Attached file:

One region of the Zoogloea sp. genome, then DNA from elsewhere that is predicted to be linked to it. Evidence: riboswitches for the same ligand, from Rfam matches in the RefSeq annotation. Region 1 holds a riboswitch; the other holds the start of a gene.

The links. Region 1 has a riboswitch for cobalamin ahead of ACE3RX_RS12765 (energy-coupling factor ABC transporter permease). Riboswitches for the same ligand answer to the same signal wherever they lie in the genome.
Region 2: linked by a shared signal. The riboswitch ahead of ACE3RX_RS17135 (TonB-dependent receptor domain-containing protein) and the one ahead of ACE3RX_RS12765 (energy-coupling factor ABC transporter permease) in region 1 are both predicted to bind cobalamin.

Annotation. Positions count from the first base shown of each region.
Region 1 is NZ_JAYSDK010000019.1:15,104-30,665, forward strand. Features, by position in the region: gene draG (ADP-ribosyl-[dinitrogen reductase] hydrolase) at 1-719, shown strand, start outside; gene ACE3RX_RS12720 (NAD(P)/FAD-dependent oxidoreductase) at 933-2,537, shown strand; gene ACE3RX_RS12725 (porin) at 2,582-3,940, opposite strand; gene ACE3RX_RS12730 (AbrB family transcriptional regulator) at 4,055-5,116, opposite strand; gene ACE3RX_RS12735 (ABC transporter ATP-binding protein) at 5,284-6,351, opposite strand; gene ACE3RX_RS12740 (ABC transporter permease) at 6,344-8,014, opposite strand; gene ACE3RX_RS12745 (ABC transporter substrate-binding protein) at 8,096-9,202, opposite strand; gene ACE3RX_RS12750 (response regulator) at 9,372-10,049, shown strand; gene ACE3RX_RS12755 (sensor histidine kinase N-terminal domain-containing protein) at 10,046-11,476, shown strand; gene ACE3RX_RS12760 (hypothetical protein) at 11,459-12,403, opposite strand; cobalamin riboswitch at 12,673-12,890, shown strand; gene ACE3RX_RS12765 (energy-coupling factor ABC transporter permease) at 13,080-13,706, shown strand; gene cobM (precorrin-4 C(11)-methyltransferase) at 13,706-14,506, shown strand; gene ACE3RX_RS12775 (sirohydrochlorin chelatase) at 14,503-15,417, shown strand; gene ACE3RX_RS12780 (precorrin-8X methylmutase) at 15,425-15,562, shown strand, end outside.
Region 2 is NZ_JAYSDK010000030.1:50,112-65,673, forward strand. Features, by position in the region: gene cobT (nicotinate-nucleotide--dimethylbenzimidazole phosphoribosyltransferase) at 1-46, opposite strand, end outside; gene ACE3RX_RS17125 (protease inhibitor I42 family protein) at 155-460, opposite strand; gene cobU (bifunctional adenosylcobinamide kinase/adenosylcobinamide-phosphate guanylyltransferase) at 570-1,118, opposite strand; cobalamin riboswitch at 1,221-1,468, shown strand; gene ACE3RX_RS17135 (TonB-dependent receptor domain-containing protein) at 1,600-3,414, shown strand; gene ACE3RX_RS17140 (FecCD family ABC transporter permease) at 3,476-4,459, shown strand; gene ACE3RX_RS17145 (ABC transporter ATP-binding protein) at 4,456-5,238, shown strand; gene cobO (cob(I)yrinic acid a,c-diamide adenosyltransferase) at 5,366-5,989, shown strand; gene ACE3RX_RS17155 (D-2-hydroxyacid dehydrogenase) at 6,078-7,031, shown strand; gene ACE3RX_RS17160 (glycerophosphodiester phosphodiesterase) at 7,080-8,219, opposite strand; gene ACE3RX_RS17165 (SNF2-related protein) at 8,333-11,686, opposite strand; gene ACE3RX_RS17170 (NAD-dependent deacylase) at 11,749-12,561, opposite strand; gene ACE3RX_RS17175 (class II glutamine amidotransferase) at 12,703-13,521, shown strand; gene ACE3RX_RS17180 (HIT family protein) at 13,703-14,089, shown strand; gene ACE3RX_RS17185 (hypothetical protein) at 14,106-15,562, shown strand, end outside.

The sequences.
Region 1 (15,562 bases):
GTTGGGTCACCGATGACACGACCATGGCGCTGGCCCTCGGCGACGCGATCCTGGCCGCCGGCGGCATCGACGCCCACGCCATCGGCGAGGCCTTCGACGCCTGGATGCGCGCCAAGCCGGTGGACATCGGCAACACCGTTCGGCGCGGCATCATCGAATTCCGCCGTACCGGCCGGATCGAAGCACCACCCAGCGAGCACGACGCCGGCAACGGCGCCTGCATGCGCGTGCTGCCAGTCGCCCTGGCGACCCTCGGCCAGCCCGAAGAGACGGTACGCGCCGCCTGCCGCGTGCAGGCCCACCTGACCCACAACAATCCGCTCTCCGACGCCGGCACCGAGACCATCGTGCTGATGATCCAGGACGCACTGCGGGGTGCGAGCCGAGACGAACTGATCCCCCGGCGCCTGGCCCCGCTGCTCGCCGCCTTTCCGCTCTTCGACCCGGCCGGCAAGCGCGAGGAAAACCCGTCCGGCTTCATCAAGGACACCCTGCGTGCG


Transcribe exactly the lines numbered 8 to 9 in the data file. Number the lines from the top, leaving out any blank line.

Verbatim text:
Region 1 (15,562 bases):
GTTGGGTCACCGATGACACGACCATGGCGCTGGCCCTCGGCGACGCGATCCTGGCCGCCGGCGGCATCGACGCCCACGCCATCGGCGAGGCCTTCGACGCCTGGATGCGCGCCAAGCCGGTGGACATCGGCAACACCGTTCGGCGCGGCATCATCGAATTCCGCCGTACCGGCCGGATCGAAGCACCACCCAGCGAGCACGACGCCGGCAACGGCGCCTGCATGCGCGTGCTGCCAGTCGCCCTGGCGACCCTCGGCCAGCCCGAAGAGACGGTACGCGCCGCCTGCCGCGTGCAGGCCCACCTGACCCACAACAATCCGCTCTCCGACGCCGGCACCGAGACCATCGTGCTGATGATCCAGGACGCACTGCGGGGTGCGAGCCGAGACGAACTGATCCCCCGGCGCCTGGCCCCGCTGCTCGCCGCCTTTCCGCTCTTCGACCCGGCCGGCAAGCGCGAGGAAAACCCGTCCGGCTTCATCAAGGACACCCTGCGTGCG